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Seven windows into imaginary landscapes

Seven windows into imaginary landscapes

Joel Järventausta
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When I received the commission from Uusinta Ensemble, I was asked if my piece could relate to nature in some way as this was the theme of this year’s Tampere Biennale festival.

I was pleased to hear this, as I often find inspiration in other arts that deal with the subject matter, but more importantly: nature itself is a major source of inspiration for me. Nature is a place of endless visual stimulation, a place of thousands of colours in dialogue. A place of quietness and contemplation, but also of uncertainty and danger.

Living in London, it can be difficult to get deeper into nature, so I looked for inspiration elsewhere. In searching for something to spark the imagination, I came across the beautiful minimalistic nature photography of British artist Bruce Percy. These photographs depict various ‘empty’ landscapes from snowy plains to vast stretches of sand beach. It was the feeling of vagueness and apparent simplicity that spoke to me and became the starting point for my piece. These images were at the back of my mind throughout the four month-period of composing.

The title – Songs of Empty Landscapes – came to me before the music, rather unusually. The reference to song became a central idea: the piece was to be about melody and lyricism. Something musically concrete within a fairly abstract frame. The piece is written for alto saxophone, violin, viola, cello and piano and it is in seven short movements. Each of the movements provides a window into an imaginary landscape, but musical
material is shared throughout the work.

Prelude opens the piece with the lonesome singing of the violin. Haze is dominated by thick texture punctured by ringing chords, like church bells sounding in the mist. Snowriver is an abstract depiction of a cold running river in deep winter. Lullaby is a slow, wistful piano trio. Earth Red is inspired by barren, scorched desert landscapes. In Grey-Blue the fragile, melancholic sound world, reflects upon undulating hills of snowcovered lands. And finally, Postlude concludes the work, with the low humming of the cello.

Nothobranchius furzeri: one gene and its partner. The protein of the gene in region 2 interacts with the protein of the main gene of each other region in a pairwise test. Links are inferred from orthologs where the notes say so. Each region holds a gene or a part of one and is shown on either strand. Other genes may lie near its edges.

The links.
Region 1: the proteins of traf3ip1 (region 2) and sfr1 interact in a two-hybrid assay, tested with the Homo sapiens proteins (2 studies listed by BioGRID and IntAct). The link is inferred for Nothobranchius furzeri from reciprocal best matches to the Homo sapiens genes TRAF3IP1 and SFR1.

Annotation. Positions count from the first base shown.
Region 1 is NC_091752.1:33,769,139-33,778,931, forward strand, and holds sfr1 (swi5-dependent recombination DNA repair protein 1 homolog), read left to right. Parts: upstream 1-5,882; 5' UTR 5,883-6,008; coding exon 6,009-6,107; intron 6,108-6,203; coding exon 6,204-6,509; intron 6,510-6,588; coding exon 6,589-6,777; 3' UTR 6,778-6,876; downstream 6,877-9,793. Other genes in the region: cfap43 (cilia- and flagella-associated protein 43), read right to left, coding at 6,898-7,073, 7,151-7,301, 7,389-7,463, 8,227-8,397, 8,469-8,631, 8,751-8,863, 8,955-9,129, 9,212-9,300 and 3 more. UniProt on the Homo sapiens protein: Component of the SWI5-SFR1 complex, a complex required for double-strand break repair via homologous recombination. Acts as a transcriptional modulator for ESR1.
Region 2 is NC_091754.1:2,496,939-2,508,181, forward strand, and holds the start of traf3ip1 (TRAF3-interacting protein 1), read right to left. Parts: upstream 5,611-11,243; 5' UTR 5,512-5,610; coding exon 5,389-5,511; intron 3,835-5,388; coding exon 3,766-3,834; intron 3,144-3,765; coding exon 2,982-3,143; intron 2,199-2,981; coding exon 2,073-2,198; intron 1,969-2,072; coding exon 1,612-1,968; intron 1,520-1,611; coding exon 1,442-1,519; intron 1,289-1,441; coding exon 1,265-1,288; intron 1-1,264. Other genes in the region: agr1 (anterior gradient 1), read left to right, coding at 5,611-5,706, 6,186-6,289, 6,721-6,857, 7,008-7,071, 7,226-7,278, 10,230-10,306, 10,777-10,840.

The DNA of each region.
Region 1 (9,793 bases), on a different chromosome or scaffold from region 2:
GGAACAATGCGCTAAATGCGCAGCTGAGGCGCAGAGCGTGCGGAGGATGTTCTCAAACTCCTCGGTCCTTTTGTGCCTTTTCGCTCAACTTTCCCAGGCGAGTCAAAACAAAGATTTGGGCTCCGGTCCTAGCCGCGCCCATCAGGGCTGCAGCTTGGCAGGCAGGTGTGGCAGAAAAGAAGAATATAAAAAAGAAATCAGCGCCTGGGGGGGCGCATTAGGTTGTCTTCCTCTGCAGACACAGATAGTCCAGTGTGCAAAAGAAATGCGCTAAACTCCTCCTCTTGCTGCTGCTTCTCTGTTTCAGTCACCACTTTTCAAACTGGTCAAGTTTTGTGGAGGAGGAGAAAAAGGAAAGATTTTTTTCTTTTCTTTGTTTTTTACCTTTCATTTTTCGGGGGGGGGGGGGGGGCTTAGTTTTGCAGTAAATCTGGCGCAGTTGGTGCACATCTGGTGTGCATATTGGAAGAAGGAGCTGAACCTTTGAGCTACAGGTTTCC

Although I am Finnish – which is probably where my love of nature springs from – I have lived elsewhere since the age one. Songs of Empty Landscapes is the first major premiere of a work of mine in Finland. It is only fitting that this important performance is in Tampere, the city I was born in. So a thank you is in order, to Jennah Vainio and the festival, as well as of course to Perttu Haapanen, Uusinta Ensemble and Teosto for the commission.

Writing and hearing music – for me – is often an escape from the information overload of today, hence I avoid taking political or societal stances in my music: I always take the approach of writing music that is about the music and the soundworld itself; music that is more about the imagined than the real, the indescribable rather than the describable. But of course, nature is real and our current relationship to it is very much at the forefront of our collective consciousness. So what is it, to write music about – or inspired by – nature?

Joel Järventausta

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